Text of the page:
Chennai, Dec. 10: The Citu today said it will back a nationwide strike called by government staff associations on February 11 to defend the right to strike, but preferred all the central trade unions to jointly decide on the protest soon.
The Intuc and the Bharatiya Mazdoor Sangh (BMS) — affiliated to the Congress and the BJP, respectively — are against a general strike to counter a Supreme Court judgment that government workers had no “legal, fundamental or moral right to go on strike” following Tamil Nadu’s clampdown on its striking employees.
The two have opposed the decision of the central and state government employees’ associations to strike work on February 11, describing it as a “unilateral move”.
On the second day of the Citu’s national conference here, general secretary M.K. Pandhe told reporters his organisation would support the strike, but its objective was to get all the trade unions to “jointly decide on the strike action”.
“In a week’s time, we will try to hold a meeting of all the trade unions to arrive at a date for the all-India strike. But this being an important massive action to defend the right to strike, a decision on the date cannot be delayed any further,” Pandhe said.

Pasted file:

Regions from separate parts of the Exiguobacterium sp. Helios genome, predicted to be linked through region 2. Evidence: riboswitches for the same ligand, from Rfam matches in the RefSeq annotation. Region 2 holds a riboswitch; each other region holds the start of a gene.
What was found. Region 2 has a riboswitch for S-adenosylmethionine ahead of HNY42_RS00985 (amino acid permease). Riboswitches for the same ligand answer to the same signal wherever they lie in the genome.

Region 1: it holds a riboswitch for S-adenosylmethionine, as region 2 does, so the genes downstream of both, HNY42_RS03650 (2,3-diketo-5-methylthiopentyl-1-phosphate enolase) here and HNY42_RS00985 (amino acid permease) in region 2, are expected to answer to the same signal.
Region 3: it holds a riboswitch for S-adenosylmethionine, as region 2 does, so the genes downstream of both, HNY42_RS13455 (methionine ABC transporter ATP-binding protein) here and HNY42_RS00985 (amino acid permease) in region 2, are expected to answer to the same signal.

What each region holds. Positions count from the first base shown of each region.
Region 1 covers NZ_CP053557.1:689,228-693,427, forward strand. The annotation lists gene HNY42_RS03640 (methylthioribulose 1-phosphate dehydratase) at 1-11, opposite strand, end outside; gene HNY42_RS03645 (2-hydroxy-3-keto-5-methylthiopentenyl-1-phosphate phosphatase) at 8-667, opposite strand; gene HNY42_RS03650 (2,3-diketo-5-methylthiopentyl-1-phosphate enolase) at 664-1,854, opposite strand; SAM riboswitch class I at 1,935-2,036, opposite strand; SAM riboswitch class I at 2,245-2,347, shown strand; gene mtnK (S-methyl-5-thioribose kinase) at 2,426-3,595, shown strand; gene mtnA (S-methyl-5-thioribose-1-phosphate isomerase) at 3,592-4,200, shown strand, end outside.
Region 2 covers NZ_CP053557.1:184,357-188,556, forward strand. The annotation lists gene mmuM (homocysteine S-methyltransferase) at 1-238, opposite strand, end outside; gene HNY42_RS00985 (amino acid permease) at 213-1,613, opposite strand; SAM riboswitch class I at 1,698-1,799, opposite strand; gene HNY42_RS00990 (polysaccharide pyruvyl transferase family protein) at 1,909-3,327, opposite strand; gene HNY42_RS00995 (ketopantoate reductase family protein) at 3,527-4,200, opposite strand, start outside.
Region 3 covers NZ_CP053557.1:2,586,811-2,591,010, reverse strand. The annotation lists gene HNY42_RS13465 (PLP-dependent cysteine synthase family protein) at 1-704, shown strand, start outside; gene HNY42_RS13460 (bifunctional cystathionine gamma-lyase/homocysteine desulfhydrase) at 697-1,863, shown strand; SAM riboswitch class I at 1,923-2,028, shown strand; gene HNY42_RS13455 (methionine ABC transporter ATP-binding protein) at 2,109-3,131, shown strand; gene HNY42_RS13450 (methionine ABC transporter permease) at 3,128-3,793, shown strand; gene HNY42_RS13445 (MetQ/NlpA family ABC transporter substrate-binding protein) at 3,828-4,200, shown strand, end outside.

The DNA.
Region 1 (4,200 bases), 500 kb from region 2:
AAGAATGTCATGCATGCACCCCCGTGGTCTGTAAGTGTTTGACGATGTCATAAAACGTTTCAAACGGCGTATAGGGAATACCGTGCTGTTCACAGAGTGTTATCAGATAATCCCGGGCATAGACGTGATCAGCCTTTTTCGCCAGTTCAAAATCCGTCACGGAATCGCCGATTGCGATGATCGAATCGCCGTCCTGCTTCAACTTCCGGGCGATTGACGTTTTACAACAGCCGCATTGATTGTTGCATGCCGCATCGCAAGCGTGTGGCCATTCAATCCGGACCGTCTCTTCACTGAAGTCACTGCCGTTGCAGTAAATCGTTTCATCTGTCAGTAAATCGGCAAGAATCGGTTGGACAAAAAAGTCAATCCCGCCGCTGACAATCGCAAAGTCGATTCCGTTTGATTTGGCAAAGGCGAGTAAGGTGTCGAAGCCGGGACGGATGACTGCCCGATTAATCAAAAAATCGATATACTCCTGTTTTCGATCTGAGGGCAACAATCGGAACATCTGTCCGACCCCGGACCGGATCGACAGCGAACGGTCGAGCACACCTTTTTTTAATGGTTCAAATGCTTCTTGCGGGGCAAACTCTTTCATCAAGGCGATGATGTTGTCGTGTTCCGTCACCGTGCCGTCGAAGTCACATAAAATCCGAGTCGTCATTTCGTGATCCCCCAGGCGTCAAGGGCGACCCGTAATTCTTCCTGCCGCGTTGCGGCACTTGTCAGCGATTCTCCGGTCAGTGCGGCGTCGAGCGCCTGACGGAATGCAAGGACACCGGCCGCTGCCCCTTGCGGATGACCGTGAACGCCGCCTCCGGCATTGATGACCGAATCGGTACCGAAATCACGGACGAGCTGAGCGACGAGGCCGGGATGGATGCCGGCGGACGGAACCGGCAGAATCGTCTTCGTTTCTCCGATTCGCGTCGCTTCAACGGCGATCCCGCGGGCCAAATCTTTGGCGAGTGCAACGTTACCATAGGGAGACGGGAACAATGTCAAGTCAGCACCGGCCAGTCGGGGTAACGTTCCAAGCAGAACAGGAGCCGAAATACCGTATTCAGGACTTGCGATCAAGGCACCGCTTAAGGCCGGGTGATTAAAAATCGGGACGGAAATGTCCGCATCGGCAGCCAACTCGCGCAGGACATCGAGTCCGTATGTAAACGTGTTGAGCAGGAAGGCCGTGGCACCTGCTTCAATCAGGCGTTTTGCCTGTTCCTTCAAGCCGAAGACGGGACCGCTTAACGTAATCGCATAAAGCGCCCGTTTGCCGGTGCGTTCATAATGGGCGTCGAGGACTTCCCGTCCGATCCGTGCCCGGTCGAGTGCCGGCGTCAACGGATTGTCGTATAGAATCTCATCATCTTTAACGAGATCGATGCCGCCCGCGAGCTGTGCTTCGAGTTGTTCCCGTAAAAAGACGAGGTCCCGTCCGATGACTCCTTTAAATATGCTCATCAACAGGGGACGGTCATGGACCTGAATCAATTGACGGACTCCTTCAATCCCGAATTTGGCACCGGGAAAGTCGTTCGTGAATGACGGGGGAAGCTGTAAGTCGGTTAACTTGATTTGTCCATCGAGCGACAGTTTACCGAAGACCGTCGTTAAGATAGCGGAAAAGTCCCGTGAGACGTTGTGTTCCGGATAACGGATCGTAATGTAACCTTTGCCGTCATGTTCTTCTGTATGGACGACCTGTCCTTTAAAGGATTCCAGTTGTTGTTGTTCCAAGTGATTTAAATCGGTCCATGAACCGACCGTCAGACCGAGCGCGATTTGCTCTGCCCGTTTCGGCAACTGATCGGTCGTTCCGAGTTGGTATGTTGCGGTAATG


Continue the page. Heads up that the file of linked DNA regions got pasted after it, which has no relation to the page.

There should be a strike by all the trade unions within February 15, he added, indicating that the Citu, with support from the CPI-affiliated Aituc, would join the all-India strike even if the Intuc and BMS backed out.
The general secretary said the Intuc and the BMS had in a joint convention in September opposed the court’s views on the right to strike, but was at a loss to understand why they were not ready for action now. For the BMS, it appeared to do more with “political factors”, he added.
Pandhe, who was addressing a joint press conference with national secretaries Tapan Sen and A.K. Padmanabhan, said the Citu is willing to discuss with the Centre measures to nullify the apex court’s judgment without forcing a constitutional amendment. “We are ready to talk to the government, but they have not called for a meeting of the trade unions so far,” he said.
Referring to Prime Minister Atal Bihari Vajpayee’s remarks at the recent Indian Labour Conference in New Delhi that he was not happy with the Supreme Court observations, Pandhe said his words had not been followed up by action.
It would suffice if the Centre “ratified” three key International Labour Organisation conventions concerning freedom of association and the right to collective bargaining to ensure workers and public employees the basic right to strike, he said.